Beginning a lawsuit is simple and is spelled out in the rules of procedure by which each court system operates. In the federal system, the plaintiff begins a lawsuit by filing a complaint—a document clearly explaining the grounds for suit—with the clerk of the court. The court’s agent (usually a sheriff, for state trial courts, or a US deputy marshal, in federal district courts) will then serve the defendant with the complaint and a summons. The summons is a court document stating the name of the plaintiff and his attorney and directing the defendant to respond to the complaint within a fixed time period.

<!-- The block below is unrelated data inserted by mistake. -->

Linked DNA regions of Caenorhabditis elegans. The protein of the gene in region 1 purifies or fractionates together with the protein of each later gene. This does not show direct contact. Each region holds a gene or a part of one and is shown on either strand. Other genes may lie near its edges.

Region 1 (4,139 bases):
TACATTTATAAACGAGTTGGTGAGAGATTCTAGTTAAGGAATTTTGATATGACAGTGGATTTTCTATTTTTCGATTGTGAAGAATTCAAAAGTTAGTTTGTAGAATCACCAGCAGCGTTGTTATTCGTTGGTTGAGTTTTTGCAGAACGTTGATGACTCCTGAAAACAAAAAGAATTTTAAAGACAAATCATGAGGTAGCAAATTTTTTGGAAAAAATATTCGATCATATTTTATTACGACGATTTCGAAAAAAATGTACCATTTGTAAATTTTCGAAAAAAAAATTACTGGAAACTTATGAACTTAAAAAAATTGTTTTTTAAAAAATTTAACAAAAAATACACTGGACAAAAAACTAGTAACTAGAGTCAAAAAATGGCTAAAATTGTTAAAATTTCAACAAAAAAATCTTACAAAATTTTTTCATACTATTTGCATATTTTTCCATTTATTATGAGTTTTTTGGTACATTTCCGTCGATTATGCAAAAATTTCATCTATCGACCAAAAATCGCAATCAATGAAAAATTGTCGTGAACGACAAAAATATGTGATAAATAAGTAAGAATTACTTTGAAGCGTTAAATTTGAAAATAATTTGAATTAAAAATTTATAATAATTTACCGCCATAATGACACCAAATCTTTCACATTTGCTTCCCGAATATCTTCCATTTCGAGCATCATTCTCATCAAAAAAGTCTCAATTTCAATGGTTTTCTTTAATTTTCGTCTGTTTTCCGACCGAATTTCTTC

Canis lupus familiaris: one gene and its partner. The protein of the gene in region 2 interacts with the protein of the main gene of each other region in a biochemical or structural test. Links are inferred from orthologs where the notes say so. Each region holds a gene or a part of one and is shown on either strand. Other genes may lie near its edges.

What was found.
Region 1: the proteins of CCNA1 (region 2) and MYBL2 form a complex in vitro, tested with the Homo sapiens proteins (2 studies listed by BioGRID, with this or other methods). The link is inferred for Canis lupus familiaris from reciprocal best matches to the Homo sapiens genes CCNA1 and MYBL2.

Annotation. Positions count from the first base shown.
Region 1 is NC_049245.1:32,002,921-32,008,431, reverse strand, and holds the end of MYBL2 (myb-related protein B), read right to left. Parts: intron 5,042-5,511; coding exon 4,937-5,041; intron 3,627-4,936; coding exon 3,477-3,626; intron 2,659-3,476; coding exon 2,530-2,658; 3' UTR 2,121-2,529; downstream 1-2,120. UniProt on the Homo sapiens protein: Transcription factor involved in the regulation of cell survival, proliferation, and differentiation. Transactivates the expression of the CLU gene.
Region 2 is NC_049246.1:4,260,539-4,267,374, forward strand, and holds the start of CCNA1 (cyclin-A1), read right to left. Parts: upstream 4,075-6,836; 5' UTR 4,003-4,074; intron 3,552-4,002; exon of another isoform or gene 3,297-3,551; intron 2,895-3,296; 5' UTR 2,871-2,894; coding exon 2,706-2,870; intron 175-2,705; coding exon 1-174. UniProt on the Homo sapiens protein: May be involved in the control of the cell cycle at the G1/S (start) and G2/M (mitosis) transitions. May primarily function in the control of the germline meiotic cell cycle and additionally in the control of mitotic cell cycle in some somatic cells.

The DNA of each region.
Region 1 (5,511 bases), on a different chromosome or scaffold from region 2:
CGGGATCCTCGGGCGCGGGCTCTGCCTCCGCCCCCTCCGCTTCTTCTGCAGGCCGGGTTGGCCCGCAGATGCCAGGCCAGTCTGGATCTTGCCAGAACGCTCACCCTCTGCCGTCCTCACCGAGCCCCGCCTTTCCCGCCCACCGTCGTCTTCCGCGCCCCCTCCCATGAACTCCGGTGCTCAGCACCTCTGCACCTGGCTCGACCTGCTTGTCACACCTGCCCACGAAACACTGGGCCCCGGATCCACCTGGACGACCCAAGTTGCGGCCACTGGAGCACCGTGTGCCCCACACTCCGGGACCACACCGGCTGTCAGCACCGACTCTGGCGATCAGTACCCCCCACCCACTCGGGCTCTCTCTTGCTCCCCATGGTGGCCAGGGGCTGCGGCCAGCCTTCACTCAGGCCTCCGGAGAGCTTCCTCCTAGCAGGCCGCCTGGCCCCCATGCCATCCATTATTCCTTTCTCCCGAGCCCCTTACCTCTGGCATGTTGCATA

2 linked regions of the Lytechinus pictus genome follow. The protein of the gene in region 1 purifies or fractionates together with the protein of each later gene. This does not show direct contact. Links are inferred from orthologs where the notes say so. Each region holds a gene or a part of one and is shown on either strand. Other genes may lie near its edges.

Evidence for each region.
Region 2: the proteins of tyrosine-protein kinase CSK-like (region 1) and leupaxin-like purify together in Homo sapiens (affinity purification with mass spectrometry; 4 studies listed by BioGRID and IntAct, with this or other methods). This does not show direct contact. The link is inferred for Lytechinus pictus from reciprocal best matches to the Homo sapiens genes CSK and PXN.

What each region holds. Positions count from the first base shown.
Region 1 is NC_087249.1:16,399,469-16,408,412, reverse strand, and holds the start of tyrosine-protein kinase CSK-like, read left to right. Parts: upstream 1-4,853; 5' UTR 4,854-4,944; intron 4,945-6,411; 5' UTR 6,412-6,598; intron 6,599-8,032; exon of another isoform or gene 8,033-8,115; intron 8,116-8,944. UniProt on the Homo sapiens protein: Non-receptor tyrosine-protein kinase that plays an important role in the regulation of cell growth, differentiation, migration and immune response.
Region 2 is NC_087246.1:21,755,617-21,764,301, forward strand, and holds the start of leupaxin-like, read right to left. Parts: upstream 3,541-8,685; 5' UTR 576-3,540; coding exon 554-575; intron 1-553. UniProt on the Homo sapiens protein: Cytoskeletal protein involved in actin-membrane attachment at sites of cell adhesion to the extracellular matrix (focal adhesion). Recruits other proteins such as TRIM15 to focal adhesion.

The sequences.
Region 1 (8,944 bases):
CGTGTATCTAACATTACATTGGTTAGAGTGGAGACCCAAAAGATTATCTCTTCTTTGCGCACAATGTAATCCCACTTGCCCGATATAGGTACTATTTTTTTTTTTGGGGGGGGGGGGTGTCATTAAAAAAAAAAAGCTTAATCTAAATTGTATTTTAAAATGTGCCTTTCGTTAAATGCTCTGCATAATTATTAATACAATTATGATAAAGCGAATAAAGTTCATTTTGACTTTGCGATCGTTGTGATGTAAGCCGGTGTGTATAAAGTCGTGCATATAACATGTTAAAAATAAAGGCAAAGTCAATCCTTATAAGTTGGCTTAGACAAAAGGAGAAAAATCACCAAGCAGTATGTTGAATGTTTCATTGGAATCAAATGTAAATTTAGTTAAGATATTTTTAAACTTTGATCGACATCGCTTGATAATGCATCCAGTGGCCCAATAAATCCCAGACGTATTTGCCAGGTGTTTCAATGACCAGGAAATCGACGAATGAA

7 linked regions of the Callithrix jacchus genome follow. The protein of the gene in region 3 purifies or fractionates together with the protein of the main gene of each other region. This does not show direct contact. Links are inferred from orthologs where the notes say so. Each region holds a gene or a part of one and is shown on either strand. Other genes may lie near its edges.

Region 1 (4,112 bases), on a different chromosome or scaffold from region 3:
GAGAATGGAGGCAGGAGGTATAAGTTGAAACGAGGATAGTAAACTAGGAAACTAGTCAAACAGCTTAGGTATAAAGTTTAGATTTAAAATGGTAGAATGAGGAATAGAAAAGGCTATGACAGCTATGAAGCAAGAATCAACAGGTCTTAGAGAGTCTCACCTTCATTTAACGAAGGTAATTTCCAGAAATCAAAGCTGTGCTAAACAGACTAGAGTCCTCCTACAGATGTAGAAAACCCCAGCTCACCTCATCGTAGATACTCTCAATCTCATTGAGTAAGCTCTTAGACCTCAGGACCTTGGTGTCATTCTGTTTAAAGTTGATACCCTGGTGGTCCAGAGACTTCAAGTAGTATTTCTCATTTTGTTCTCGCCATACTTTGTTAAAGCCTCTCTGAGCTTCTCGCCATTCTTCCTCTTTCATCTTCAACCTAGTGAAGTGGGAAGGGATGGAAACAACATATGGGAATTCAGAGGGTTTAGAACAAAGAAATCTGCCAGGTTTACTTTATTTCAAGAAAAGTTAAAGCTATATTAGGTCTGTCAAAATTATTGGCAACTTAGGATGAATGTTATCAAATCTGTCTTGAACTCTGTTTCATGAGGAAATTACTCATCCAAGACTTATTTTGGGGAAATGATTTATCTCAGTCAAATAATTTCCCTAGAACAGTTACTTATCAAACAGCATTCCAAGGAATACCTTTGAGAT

The timing of the filing can be important. Almost every possible legal complaint is governed by a federal or state statute of limitations, which requires a lawsuit to be filed within a certain period of time. For example, in many states a lawsuit for injuries resulting from an automobile accident must be filed within two years of the accident or the plaintiff forfeits his right to proceed. As noted earlier, making a correct initial filing in a court that has subject matter jurisdiction is critical to avoiding statute of limitations problems.